Why I Went Vegetarian & How You Can, Too

In the summer before my junior year of high school, I was assigned to read Eric Schlosser’s Fast Food Nation for my AP English class. Little did I know, from that point on, my life would never be the same.

Born into an immigrant Polish family, I grew up almost exclusively on home-cooked, Polish cuisine. While meat-based meals and cold-cuts were pretty common, fast food was out. In fact, my parents never believed in taking me to fast food joints — especially Mickey D’s. We hardly ate out, and, if we did, we’d go to a Polish restaurant in Greenpoint, New York, NYC’s finest Polish haven, which served home-cooked meals, anyway.

Since my parents were steadfast on raising me on an omnivorous diet, I had rarely considered the implications of my eating meat. At times, I didn't even know that I was eating meat — because, hey, my parents had to find ways to circumvent my picky eating habits. Otherwise, my diet would have been exclusively limited to pierogi, rosół, and naleśniki.

Image from Penguin Random House.

My eating habits remained largely unchanged until I immersed myself in Fast Food Nation.

Reading this work opened my eyes to the dire reality of the fast food industry, in particular the meat industry. I was startled by the monstrosities lying inside every ‘happy meal’ and the inhumane treatment of animals that was transpiring behind the scenes. I became deeply aware of the fact that the Food & Drug Administration (FDA) did not have the public’s best interest at heart and was, merely, exploiting the people’s ignorance to further their own gains.

This type of injustice completely transformed my belief system. I started to dig deeper into clean eating. After stumbling upon several documentaries, Food, Inc., What the Health, and Cowspiracy, I realized the significant impact that the meat industry had, not only on my own health, but on climate change.

Chart, taken from The Economist, showing environmental impacts of different diets.

By looking into how much carbon emissions could be reduced if people refrained from eating meat, I made the switch to a vegetarian diet — and never looked back.

Today, it’s been over 5 years since I went vegetarian, with most of my meals being vegan. Here are the key reasons why I’ve stuck with it:

  1. Environmentally-friendly. This is the most prominent reason why I cut off meat from my diet. I no longer wanted to be contributing to the destruction of our planet. So I found that this was the least I could do to be a responsible citizen of planet Earth.
  2. Ethics. As someone who’s always loved animals, I felt like I was being a hypocrite for eating them. It no longer felt right with me how humans decided that certain animals are there for human consumption.
  3. Health. After only a few months of being vegetarian, I started to feel more energized than I’ve ever been. Colds became a thing of the past. And I felt better with myself, knowing what I was putting in my body. Want more proof of the health benefits of going vegetarian? Check out this article from Harvard Medical School.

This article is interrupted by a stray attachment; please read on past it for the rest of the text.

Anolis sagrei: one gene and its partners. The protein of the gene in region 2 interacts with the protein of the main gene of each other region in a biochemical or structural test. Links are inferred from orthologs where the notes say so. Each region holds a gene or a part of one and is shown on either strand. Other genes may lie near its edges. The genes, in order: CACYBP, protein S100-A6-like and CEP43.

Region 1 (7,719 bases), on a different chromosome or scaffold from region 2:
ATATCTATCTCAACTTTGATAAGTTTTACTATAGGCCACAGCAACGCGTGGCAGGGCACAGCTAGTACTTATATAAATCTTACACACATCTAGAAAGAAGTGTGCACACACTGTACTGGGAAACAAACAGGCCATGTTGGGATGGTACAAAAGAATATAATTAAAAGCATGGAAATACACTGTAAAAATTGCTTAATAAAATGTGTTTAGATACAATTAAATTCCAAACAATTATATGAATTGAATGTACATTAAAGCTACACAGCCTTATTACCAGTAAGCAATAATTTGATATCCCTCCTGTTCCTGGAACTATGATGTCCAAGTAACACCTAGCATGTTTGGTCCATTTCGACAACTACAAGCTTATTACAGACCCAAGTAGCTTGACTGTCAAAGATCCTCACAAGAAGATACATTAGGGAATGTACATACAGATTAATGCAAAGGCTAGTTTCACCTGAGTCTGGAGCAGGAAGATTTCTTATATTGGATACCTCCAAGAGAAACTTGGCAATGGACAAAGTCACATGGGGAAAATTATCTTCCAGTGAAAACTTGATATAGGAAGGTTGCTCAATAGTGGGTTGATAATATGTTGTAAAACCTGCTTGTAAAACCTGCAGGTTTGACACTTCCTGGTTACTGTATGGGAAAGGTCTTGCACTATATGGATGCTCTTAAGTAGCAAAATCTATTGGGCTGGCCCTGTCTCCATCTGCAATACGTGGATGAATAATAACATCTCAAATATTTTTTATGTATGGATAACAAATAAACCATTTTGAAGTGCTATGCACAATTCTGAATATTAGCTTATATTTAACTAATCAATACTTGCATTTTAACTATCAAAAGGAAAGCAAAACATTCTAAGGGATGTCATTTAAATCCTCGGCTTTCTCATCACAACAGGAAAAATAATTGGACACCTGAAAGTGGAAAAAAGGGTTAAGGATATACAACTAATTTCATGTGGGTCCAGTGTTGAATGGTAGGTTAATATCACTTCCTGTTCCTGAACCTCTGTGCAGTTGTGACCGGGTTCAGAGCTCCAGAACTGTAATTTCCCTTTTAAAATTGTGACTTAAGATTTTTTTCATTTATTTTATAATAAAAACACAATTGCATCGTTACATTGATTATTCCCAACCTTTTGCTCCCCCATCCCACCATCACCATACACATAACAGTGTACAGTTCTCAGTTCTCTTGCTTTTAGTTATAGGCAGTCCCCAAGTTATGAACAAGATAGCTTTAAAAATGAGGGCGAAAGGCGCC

Now, keep in mind these are only my personal insights. In no way am I shaming anyone for choosing to eat meat. Any decision that drastically changes one’s lifestyle should be a conscious, personal decision. Being forced into it will never bring desirable results — no matter what persuasion and facts are brought to the surface.

Nevertheless, if you are curious to learn more about how you can start your journey of becoming vegetarian and/or vegan, here are a few tips I recommend:

  1. Start slow. If you’ve been eating meat, dairy, and fast food all your life, going cold turkey will not help you in the long run. Instead, slowly eliminate certain animal products from your diet, starting from red meat, which contributes most to greenhouse gas emissions.
  2. Learn to cook vegetarian/vegan. Despite what most people think, there are SO many amazing non-meat dishes out there. I, personally, could eat roasted veggies on the daily… Not sure where to start? Check out all these tasty vegan recipes here.
  3. Track your progress. So, I’m not saying you should be noting down everything you eat in a day (though, if you do, that’s cool, too!), but having some sort of awareness as to where you started and where you are now in your journey is helpful. It motivates you to keep going and allows you to see how far you have come.
  4. Be mindful of how you feel. Whenever we change our diet, it can temporarily shock our body. After all, we’re eliminating a food group we’ve relied on for years. So make sure to maintain regular health check-ups to make sure everything is A-ok. If you have any underlying health conditions, it may be wise to check with your health care provider to ensure it is safe for you to make the switch.
  5. Consider supplements and vitamins. In the beginning, it can be hard to adjust to a vegetarian diet, especially if we are not exactly veggie and fruit fanatics. Many vegetarians and vegans take iron, B-12, among others. Once you start incorporating more nutrient-diverse food into your diet, you’ll start to find ways of meeting all your nutrition needs naturally.

This brings us to the end, folks! Whichever your diet preference, I hope this article gave you some insight into the world of vegetarianism and its impacts.

If you resonate with this story, be sure to check out these resources:

Writing to inspire. Designing with empathy. Advocating for equality. Fighting for a better world. 🌎